"We are essentially playing with a world of very different cases, and to reduce it all to a model we've created is very dangerous," said Stanley Hoffman, professor of international relations at Harvard. "For every country that sees itself as a victim of terrorism, it is now natural to use this extravagant ultimatum."
That is not to say that Israel or India, both of them mature democracies that have been battered badly by terrorism, acted with overt cynicism, or without justification. Yet in both situations, Washington's declaration of zero tolerance for terrorism offered encouragement to the governments to react with less restraint than in the past, at least in part on the calculation that the United States would now supply whatever clout they lacked to back up their threat.
In Israel, where the United States has always in the past urged restraint in the wake of suicide attacks, Washington now found no choice but to tell Israel it was free to take whatever measures it saw fit. That, in turn, freed the right-wing government of Prime Minister Ariel Sharon to do what he had long wanted to do, declaring Mr. Arafat unfit to negotiate with unless he eliminated Hamas. The form of the ultimatum was certain to make Mr. Arafat even more reluctant to take the requisite steps, and further shriveled any leverage the Americans had as a mediator in the conflict. The new American envoy to the Middle East, Anthony C. Zinni, was withdrawn, with no indication that officials in Washington had any more ideas up their sleeve.
In India, the government's response to a suicide attack on the Parliament on Dec. 13, in which seven Indians died, was to demand that Pakistan crack down on two Islamic organizations that act openly in Pakistan and Kashmir. That, in the context of Pakistan's current cooperation with the United States in Afghanistan, was effectively a demand that the United States put pressure on its partner. The ultimatum was accompanied by a steady military buildup on the Pakistani-Indian border.
Seeking to defuse the crisis, Washington added the two groups in question to the State Department's swelling list of terrorist organizations, and the Pakistani government strongly condemned them. But in the new climate, that was not enough for India. As Stephen Philip Cohen, an expert on the armies of the region, put it late last week: "The Indians are playing chicken. They're counting on the United States to jerk the steering wheel so the Pakistanis do swerve out of the path of an onrushing Indian vehicle."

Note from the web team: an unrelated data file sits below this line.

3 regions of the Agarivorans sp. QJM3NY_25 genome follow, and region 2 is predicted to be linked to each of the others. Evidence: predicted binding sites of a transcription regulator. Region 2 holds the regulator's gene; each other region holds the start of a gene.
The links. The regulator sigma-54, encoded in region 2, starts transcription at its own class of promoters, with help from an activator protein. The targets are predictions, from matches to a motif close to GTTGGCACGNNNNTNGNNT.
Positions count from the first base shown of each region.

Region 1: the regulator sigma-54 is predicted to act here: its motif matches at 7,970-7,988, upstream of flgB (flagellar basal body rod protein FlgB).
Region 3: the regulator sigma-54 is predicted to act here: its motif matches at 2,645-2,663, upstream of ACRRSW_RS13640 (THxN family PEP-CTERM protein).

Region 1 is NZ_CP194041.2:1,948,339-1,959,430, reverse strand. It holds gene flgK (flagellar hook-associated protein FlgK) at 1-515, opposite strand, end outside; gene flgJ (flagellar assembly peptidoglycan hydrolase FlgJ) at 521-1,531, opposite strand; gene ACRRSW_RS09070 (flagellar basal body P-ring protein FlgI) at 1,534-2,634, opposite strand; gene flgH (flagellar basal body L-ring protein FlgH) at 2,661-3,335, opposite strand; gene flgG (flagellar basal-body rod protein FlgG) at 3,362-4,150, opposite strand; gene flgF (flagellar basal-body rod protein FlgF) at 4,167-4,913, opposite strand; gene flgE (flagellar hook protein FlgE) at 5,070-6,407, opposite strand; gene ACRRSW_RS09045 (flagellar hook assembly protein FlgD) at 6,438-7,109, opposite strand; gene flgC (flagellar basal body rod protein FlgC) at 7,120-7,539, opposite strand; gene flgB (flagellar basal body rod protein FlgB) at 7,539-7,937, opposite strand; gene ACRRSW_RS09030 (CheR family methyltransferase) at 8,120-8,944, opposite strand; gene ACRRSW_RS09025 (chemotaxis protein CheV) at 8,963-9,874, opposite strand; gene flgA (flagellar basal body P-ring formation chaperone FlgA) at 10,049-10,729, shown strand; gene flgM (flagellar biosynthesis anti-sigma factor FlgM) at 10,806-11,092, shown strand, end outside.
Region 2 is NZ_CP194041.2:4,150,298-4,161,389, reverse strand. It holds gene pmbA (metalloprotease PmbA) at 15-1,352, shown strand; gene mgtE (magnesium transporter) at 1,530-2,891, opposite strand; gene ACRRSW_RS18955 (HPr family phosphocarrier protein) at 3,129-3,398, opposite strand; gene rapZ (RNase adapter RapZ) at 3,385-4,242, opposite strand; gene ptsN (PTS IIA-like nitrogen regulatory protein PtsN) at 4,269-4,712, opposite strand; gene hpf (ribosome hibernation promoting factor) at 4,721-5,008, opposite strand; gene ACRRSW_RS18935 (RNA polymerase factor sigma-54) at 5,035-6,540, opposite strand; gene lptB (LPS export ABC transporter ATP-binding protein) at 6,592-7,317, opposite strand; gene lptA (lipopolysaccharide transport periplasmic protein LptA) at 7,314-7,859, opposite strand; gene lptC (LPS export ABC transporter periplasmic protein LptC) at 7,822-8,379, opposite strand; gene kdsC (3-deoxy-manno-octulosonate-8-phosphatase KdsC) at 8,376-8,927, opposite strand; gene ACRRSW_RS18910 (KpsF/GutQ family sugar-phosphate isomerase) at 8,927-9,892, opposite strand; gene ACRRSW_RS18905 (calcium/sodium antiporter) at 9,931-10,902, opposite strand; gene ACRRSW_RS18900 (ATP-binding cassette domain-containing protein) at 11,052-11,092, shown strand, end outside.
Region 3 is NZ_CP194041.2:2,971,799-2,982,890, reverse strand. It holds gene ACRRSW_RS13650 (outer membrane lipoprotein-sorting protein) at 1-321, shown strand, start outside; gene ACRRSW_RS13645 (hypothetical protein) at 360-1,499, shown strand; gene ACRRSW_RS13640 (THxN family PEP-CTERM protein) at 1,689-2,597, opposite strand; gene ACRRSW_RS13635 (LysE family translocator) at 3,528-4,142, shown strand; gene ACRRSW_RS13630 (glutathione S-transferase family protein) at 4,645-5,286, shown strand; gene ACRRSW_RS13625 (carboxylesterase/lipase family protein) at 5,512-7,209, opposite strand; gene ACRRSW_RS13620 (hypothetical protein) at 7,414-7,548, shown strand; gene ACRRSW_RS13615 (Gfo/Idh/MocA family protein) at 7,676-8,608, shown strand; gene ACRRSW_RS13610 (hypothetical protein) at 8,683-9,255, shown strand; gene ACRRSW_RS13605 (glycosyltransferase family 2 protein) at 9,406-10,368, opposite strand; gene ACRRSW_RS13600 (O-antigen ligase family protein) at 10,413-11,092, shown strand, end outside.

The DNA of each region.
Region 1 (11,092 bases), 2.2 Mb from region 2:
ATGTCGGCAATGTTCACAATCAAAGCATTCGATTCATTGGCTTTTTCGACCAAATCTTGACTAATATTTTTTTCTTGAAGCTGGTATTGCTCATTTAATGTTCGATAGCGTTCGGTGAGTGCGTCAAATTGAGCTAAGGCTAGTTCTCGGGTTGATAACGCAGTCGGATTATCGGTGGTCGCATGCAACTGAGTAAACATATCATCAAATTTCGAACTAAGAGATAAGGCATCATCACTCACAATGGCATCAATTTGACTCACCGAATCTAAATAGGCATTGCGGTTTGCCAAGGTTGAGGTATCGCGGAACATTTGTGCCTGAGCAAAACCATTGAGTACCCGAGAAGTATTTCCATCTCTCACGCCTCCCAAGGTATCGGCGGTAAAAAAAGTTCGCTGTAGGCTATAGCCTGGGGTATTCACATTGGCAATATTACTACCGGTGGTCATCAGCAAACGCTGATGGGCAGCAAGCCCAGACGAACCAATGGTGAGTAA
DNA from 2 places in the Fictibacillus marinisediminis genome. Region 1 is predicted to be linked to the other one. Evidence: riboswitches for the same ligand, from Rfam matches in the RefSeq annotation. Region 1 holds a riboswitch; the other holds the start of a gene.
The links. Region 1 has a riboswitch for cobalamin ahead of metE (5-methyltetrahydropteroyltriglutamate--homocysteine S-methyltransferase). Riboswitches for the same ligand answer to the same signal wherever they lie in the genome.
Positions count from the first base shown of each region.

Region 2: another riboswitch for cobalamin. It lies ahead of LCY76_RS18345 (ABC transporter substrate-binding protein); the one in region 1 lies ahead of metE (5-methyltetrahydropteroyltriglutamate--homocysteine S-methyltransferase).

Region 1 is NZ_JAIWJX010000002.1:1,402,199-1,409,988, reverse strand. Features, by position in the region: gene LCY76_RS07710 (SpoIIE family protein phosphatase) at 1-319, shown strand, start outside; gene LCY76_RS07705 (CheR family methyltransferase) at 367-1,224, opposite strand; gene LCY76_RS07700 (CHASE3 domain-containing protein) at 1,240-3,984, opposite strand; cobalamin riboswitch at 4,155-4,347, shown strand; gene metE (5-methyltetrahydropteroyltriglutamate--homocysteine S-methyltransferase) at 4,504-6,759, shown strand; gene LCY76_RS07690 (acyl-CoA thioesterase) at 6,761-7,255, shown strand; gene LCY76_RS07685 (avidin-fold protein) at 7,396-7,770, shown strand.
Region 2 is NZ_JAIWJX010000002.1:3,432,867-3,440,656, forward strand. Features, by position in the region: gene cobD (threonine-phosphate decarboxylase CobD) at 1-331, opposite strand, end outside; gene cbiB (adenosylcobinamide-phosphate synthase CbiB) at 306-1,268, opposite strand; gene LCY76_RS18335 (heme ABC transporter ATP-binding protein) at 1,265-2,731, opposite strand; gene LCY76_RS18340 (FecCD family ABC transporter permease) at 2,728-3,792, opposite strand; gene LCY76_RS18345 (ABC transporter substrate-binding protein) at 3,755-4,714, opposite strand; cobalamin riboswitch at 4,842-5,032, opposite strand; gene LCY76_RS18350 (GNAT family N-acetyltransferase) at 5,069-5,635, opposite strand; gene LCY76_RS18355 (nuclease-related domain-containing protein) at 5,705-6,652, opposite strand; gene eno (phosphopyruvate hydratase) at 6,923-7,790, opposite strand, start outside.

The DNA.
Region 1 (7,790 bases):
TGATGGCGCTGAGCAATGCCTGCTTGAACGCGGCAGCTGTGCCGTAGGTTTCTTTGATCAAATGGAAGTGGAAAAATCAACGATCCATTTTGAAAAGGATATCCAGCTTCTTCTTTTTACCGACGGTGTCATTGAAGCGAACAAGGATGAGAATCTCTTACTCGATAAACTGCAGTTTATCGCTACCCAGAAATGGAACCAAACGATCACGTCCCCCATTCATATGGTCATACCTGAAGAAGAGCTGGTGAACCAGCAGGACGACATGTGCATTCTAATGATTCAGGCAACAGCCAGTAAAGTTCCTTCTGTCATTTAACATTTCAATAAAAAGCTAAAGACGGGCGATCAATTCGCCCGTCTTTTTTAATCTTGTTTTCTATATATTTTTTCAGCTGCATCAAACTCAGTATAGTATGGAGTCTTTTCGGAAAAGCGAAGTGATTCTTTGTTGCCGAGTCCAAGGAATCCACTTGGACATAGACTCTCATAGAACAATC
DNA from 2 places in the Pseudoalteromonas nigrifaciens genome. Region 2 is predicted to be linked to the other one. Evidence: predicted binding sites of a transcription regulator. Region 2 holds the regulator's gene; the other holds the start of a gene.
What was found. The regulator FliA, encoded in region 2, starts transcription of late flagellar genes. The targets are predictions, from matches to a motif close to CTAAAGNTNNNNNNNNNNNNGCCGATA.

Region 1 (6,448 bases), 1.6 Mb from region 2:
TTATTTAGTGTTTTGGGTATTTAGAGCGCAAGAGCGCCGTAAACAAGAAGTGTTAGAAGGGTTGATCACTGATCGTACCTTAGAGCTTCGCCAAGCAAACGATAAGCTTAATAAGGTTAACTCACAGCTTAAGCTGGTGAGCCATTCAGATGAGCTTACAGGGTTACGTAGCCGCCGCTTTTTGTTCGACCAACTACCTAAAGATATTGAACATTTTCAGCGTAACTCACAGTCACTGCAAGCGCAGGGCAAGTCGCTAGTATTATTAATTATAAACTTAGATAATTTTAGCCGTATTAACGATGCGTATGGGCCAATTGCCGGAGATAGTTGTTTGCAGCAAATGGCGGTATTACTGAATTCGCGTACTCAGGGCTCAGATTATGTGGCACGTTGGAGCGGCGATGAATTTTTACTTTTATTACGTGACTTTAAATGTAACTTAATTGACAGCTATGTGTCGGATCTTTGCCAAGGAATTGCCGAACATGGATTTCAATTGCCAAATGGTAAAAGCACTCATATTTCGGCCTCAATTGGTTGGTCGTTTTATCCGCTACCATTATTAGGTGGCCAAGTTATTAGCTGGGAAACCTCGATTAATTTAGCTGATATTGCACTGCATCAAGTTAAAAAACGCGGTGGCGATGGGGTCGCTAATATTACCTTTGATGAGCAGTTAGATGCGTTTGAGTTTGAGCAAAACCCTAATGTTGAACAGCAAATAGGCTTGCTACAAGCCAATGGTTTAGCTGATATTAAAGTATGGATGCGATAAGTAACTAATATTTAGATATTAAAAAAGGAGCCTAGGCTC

The ultimatum left the Americans again stuck between a principle and an imperative. The United States needed Pakistan's president, Gen. Pervez Musharraf, if it stood any chance of catching Al Qaeda's chieftains. But supporting the American operation was already a political risk for him, and taking action against domestic Islamic organizations under Indian or American pressure would be downright dangerous.
"The ultimatum against the Taliban was a good ultimatum," said Morton H. Halperin, director of policy planning in the Clinton administration and now a senior fellow at the Council for Foreign Relations. "The problem is that it's now being copied by other countries, which are making ultimatums which cannot be yielded to without losing power, and therefore runs the risk of unending conflict. What the Indians are trying to do, what Israel is doing, is to persuade Bush that their situation is no different from ours. How can we ask the Israelis or the Indians now to exercise restraint?
"That is the real danger here, that we feel obliged to give them a green light."
There is also a danger, some argue, in Americans preventing others from doing what Americans claim a right to do. "Our response has to be heavily influenced by steps we were right to take," said Michael Mandelbaum of the Johns Hopkins School of Advanced International Studies. "Israel and India are right to do something about terrorism. We have said we're waging a war against terrorism, and both countries are responding to terrorism."
Yet the critical attribute of a successful ultimatum is that all its consequences be anticipated. If it goes wrong, history will judge it only a foolish gamble. Or, as in the case of the ultimatum delivered in 1914, something much worse.
Copyright 2001 The New York Times Company